28962906I saw a giveaway for Kerri Maniscalco book “Hunting Prince Dracula” somewhere. Being a fan of Dracula that I am, I’ve decided to go look into it. Well, the book is not yet published, but then, it is also the second book in series. The first one is “Stalking Jack the Ripper” (Stalking Jack the Ripper 1; ISBN 031627349X; 326p.; Goodreads), and I’ve just read it. And it was… Okay.

Audrey is a young woman, aspiring to get proper medical background, become a scientist, in a world where high-born ladies don’t do such nonsense, and rather learn how to embroider things nicely. Her father, and brother allow these studies with her uncle only to some extent. Her uncle, of course, extends those limits a tad bit. But then, all three of them would be better pleased with her sitting home when a maniac starts killing women on streets, and stealing their organs. Sadly, Audrey was never one to sit, and wait to see what happens.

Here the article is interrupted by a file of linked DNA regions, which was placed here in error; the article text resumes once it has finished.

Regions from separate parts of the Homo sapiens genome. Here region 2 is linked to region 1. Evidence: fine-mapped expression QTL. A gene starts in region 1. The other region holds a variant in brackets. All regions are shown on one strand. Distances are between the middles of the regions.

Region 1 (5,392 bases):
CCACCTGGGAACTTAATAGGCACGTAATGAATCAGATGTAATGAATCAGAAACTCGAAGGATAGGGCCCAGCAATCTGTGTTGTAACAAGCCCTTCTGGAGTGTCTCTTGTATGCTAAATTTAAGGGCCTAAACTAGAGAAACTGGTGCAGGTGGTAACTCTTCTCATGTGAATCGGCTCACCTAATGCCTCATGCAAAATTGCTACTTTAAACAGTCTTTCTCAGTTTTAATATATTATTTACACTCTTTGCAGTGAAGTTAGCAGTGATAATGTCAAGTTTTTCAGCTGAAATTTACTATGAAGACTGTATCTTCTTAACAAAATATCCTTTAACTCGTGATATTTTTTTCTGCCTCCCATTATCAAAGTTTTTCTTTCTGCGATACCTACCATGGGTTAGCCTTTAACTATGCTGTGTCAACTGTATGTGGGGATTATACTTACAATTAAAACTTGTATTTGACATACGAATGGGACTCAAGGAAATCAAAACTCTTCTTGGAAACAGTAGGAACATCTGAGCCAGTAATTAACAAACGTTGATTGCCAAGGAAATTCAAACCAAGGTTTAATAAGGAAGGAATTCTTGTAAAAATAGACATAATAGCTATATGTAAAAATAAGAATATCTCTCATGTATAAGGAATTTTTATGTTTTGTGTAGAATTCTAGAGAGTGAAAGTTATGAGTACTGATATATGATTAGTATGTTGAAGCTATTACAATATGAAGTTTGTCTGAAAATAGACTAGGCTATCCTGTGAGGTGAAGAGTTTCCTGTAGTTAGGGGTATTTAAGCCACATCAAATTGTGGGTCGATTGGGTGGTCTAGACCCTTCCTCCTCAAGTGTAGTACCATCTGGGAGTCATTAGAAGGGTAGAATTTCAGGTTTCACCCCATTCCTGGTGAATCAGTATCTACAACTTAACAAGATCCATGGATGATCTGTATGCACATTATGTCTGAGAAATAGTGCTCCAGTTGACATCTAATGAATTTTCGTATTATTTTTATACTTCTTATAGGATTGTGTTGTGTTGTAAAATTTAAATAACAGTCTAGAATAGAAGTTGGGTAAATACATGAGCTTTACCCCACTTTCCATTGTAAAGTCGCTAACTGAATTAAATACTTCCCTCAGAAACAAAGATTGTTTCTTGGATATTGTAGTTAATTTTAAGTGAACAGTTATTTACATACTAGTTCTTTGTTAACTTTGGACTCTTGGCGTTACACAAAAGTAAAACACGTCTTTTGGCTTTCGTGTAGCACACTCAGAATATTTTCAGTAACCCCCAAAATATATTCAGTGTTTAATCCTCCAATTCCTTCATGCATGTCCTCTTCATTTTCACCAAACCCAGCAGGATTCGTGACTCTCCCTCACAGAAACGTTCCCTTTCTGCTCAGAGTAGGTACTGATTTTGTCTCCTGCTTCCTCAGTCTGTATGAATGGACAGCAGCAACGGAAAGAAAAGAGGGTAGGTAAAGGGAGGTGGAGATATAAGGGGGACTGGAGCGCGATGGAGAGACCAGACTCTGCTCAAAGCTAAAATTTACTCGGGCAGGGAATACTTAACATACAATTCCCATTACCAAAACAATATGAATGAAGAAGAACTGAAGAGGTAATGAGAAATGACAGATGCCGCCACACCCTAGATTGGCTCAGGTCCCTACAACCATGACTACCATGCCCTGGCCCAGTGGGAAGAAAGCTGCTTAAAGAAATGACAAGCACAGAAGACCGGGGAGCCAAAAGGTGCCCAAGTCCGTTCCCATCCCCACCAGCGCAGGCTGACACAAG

There’s three suspects, each one more loved than the other, thus she refuses to believe. One is her father, addicted to opiates ever since her mother died. Second is her uncle, for he’d be perfect for quick murder, and organ stealing due to his background in medicine, anatomy. And third might just be his new student, the same one her beloved brother keeps warning her against…

As a detective this book is pretty poor, but then, story is quite alright, easy to read, touching on subjects that matter today too. I really liked the writing style, consistency in text, and direct to next book ending that actually made sense. So while this book wasn’t good, it wasn’t bad either, and since it was more good than bad, I can give it 4 out of 5, because author, I believe, should very much write more. Good choice in topic, fairly unique, if not overly impressive take on that topic, and, as I said before, very good writing style.